Immigration Reform 2013: The GOP Needs to Win Latino Communities, Not Individual Voters
Community and family are important in Latino communities throughout the U.S. Latino communities are known to hold strong family values and build communities that relate to their ethnic culture, such as Little Village in Chicago or Little Havana in Miami. When it comes to politics, a majority of Latinos vote for the Democratic Party; the GOP's "self-deportation" rhetoric of 2012 just added more fuel to the fire and brought out an increase in Latino voters and a solidification of communal identity, especially among youth. This sense of community is one that the Republicans should foster. It takes more than just commercials to win votes.
If the Republican Party wants to establish itself with Latino voters they should start with young Latino voters between the ages of 18-34. According to the U.S. Census Bureau, young Latinos the fastest growing population at of 60% of the Latino population in America. They are also making an impact in the voting booths.
Now that the election is done with and will become a history lesson for the Republican Party, the bridge to connecting with Latinos should start off in the right direction. In order to build GOP community, the Republican Party cannot start with the "self-deportation' rhetoric that Governor Romney deployed during the 2012 presidential campaign. Such heated discussion did not help his case in gaining Latino voters, even if one of his sons can talk fluent Spanish. Meanwhile, prior to the election, the Democratic Party had already built a strong community base with Latino communities throughout the country.
The close knit communities that that Latinos have in urban and rural Latino communities is demonstrated in my master thesis (Young Latino Voters: Are Young Latinos Associated with the Homogenous (Tocqueville) Model?), which focuses on how Latino communities come from a Tocqueville Model. Better known as homogeneous communities, this model defines the communities from similar backgrounds with the majority of people aligning together on issues affecting the community and forming a close knit community.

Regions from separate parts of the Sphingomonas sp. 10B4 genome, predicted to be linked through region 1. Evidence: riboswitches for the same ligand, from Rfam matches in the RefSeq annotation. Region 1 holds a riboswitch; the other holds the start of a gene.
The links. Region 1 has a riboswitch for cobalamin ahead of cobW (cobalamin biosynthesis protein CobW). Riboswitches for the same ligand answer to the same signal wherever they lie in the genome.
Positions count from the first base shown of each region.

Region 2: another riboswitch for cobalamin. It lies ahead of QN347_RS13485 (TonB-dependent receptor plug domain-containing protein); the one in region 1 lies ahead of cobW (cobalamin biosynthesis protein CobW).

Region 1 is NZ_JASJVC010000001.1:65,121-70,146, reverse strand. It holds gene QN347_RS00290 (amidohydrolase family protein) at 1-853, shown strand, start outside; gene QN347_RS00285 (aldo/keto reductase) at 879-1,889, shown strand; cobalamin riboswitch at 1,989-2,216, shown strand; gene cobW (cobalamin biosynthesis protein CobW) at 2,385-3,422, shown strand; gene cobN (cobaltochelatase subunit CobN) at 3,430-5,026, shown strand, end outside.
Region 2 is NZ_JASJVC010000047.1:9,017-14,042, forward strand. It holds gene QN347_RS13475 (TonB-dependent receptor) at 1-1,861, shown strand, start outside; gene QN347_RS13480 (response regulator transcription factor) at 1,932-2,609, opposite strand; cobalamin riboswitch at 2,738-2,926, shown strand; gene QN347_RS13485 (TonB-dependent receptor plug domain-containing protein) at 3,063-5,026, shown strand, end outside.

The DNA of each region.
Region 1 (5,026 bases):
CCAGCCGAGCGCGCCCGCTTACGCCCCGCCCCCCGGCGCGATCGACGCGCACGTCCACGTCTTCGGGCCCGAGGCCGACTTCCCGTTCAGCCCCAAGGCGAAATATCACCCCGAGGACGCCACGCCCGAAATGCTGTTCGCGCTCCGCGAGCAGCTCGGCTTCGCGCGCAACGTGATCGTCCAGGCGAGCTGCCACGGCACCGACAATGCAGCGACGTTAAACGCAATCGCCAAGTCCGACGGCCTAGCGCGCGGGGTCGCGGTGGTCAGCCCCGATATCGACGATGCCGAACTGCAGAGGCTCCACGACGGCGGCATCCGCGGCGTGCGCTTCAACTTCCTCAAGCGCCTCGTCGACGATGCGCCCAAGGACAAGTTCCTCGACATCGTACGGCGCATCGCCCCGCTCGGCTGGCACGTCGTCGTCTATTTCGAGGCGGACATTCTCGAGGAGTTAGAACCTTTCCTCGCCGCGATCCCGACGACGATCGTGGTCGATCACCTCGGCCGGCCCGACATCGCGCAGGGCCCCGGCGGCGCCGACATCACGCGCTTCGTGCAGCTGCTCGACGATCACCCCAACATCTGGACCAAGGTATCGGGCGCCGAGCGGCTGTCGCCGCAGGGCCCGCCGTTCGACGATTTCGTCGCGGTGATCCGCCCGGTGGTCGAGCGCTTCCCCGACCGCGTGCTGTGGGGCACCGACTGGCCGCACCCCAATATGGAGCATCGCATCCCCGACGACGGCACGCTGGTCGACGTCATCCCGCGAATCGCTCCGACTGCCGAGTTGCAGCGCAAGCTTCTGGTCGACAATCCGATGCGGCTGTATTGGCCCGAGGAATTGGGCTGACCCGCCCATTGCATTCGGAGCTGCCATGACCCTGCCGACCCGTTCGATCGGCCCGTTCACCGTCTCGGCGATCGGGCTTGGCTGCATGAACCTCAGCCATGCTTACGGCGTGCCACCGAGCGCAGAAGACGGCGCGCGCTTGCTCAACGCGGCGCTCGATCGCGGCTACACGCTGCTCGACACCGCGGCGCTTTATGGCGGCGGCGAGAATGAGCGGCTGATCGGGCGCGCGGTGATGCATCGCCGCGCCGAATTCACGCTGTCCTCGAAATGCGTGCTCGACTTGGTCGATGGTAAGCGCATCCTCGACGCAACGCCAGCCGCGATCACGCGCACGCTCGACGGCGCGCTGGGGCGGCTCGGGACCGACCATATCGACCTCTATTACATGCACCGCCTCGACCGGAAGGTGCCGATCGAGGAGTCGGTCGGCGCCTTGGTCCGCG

I am not making the case that every Latino neighborhood is a Democratic Party homogeneous community; the prominent Cuban communities in the Miami area may not have the same political views as the Mexican community of Little Village in Chicago. Yet I do have to mention that each Latino community comes together as a homogenous group and expects for the rest of the community to follow.
If the Republicans want to succeed in gathering support from the Latino communities than the process has to begin today. One way to start is by stopping the "self-deportation" rhetoric and joining Senator Marco Rubio (R-Fla.) and Congressman Paul Ryan (R-Wisc.) along with Congressman Luis Gutierrez (D-Ill.) in passing a bipartisan comprehensive immigration reform package in the 113th Congress. Republican National Committee Chairman Reince Priebus must push forth a plan to gather support from Latinos.
The Obama campaign did their job of reaching out to Latinos by gathering support through community outreach and getting big name Latino celebrities, such as Eva Longoria, to raise the Latino voting numbers for President Obama. Regardless of whether President Obama completed the task of comprehensive immigration reform as was promised in his 2008 campaign, the Latino community still voted in high numbers for President Obama because of the close knit homogenous community that Latinos communities have.
Whether or not President Obama keeps his promise on comprehensive immigration reform, the fact of the matter is that the Democratic Party has built strong homogeneous Latino communities throughout the U.S.
Will the Republican Party start building a homogeneous community? Or will the Republican Party continue to assume that all hope is lost with Latino voters?